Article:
A Guide to Growing Nasturtium

You have probably seen them growing wild on the roadside, or scrambling up walls and may not have known how wonderful this wee plant is! There’s a lot to love about nasturtium. They will grow happily in almost any spot, especially areas with poor soil, their flowers come in gorgeous warm hues, they’re a great companion plant for your garden, and to top it all off, they’re edible!

How to Grow Nasturtium

Sow or plant your nasturtium in early Spring or Summer. Soak your nasturtium seeds the night before planting. They do not like their roots disturbed, so it’s best to sow straight in to your desired spot. They will germinate in a matter of days.

Their large seeds make them easy to sow – they’re a great crop to sow with children; just press them into the soil.

Where to Grow Nasturtium

Nasturtium are scrambling and clambering plants that grow well on fences, screens and trellis, but are also happy in pots or containers. They will grow in full sun as well as partial shade. If you live in a warmer climate, it is advised that you find them a partially shady spot. They are not frost tolerant, however, so be sure to wait to plant them until all danger of frost has passed.

They prefer impoverished lighter soils, this promotes less foliage and better flowers. Remove spent blooms to promote flowering. If you plant them in rich compost, they will produce lots of lush leafy growth and few flowers.

Nasturtium Care

Water young seedlings in dry periods. Once they are established and starting to grow you shouldn’t need to continue with watering unless weather is persistently dry or young plants show signs of wilting. Plants should find their own way up through any plants or supports you want them to grow on. Don’t feed nasturtium or you’ll get loads of foliage at the expense of flowers.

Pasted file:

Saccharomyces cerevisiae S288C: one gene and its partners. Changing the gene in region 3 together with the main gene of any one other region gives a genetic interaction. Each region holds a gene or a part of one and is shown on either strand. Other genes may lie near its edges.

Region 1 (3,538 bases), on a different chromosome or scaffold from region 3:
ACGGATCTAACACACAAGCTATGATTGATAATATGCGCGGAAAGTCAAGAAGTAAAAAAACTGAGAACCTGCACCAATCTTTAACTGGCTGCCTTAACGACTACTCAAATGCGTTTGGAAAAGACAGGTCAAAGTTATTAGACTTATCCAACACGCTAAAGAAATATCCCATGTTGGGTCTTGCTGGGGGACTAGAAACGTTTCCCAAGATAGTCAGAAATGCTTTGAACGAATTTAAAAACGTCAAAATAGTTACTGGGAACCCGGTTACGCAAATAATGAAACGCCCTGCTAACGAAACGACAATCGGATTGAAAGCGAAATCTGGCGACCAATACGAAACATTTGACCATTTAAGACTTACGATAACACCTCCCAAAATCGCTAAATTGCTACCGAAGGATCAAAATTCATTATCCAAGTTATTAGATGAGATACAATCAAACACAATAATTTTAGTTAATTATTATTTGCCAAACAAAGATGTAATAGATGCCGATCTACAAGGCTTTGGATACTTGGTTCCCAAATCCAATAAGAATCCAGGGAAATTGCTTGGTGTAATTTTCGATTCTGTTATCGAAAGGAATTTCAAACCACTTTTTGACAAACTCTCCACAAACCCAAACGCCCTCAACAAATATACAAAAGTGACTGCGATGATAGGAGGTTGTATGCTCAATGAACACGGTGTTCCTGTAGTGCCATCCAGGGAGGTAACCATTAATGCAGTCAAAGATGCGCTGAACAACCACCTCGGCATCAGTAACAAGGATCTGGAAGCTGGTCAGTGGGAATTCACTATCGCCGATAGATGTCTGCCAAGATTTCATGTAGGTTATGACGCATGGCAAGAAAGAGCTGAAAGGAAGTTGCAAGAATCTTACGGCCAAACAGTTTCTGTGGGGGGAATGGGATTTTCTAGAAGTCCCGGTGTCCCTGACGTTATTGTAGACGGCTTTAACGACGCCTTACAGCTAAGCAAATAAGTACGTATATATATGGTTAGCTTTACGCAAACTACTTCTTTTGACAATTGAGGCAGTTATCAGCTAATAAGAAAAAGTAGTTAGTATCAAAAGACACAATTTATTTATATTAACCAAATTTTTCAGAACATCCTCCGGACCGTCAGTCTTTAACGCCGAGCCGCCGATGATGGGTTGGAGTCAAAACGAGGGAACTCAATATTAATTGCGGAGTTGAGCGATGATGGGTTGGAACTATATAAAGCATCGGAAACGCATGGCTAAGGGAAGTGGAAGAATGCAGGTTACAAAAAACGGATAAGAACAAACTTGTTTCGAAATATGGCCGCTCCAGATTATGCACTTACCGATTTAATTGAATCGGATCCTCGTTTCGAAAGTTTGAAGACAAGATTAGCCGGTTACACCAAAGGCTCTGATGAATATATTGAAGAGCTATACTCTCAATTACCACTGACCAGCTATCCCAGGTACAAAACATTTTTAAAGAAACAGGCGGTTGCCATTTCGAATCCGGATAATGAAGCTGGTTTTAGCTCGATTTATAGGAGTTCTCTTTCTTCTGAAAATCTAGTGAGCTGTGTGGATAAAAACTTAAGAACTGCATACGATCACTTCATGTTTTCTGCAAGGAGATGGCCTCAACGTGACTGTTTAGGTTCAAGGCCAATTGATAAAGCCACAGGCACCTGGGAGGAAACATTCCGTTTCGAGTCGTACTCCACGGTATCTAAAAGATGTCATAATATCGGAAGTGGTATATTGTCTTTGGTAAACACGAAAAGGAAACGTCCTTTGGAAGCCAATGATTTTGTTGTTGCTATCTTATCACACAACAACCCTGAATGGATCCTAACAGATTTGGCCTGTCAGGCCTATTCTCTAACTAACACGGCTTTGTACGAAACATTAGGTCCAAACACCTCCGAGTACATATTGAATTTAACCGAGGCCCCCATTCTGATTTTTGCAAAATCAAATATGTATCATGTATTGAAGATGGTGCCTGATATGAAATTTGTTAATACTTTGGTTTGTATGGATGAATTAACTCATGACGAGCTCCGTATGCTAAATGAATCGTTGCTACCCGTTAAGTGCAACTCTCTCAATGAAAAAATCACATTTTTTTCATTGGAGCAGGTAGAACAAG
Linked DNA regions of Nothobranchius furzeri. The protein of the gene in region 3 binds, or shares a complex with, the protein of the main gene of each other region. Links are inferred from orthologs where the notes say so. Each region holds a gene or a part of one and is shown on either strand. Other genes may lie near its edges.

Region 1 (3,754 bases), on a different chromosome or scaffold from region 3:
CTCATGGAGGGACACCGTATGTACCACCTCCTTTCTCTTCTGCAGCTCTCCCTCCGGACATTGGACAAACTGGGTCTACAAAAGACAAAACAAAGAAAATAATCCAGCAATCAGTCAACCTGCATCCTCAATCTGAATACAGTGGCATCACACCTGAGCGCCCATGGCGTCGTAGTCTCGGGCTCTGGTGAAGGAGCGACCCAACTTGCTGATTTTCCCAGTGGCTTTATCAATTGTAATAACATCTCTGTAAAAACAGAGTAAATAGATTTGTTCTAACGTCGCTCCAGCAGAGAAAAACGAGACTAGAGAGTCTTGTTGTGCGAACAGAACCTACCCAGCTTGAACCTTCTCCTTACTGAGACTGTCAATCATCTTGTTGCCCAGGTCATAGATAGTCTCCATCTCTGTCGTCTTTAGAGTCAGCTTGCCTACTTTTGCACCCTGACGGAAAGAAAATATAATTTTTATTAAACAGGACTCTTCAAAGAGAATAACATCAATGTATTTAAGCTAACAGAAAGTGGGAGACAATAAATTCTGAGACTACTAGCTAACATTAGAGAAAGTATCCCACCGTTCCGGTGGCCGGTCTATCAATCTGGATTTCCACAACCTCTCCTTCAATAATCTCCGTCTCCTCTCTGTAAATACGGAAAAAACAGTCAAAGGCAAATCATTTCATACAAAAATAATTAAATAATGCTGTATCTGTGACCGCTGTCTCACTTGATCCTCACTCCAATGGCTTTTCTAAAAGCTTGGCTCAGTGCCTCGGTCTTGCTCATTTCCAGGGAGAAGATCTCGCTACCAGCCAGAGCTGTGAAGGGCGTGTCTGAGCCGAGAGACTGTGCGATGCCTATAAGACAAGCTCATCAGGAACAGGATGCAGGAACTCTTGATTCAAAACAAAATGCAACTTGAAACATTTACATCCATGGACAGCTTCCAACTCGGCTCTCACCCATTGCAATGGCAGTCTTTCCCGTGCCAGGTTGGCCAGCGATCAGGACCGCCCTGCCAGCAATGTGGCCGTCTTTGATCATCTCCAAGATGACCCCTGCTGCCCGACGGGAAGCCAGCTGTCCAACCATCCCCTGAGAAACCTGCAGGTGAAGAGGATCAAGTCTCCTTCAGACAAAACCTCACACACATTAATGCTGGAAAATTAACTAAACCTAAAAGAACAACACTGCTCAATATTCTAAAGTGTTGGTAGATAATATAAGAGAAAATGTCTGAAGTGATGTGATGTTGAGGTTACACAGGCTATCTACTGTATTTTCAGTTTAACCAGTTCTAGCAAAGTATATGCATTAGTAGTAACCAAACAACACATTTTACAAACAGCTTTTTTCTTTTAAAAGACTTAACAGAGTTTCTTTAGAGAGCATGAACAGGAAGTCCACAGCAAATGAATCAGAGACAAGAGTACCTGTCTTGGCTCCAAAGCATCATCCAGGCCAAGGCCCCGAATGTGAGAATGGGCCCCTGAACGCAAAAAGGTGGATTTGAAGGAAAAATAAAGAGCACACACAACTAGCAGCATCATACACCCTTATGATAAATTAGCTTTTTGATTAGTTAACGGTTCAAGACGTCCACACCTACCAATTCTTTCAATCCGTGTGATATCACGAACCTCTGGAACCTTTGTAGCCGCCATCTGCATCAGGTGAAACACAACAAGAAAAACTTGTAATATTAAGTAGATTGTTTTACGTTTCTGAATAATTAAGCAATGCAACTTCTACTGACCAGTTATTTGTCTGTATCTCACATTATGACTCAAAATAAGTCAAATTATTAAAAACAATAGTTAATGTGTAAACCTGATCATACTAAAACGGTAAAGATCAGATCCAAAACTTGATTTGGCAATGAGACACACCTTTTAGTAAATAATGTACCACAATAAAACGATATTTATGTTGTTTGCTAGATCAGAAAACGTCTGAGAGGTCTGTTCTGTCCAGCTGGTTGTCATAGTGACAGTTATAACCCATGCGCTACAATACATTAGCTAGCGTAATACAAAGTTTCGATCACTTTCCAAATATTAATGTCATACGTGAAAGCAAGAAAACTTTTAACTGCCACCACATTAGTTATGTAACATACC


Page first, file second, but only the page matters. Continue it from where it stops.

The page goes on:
Nasturtium Uses

Their bright, open-faced flowers are great for attracting bees, butterflies and beneficial predatory insects into the garden.

In addition to attracting beneficial insects, you can plants them as decoys to draw pests away from your food plants.

Nasturtium makes a great companion plant to radish, cabbage, kohlrabi, broccoli and under-planting for fruit trees. Check out our companion planting poster here

The leaves can be eaten as a fresh salad green, and have a peppery flavour similar to watercress. The flowers are also peppery, even more so than the leaves, and make a beautiful and tasty addition to salads – they are high in vitamin C. The fresh seed pods are also edible, and are often made into nasturtium seed “capers.”

Nasturtium Types


Mr Fothergills Tip Top Mixed

This high quality variety is ‘top’ flowering, holding its numerous blooms neatly above the foliage for greater impact. Easy to grow and ideal for containers or edges and borders.


Mr Fothergills Jewel Double Dwarf

Bright semi-double flowers in many shades of yellow, orange, red, salmon and cerise, sit well above the foliage to give a lovely display in garden beds, pots or containers.


Mr Fothergills Trailing Mixed Colours

Trailing or climbing these attractive and easy to grow plants will bloom in poor soils.


Mr Fothergills Jewel Cherry Rose

Compact plants. Stunning hot pink blooms. Excellent for beds, borders and containers. Very easy to grow

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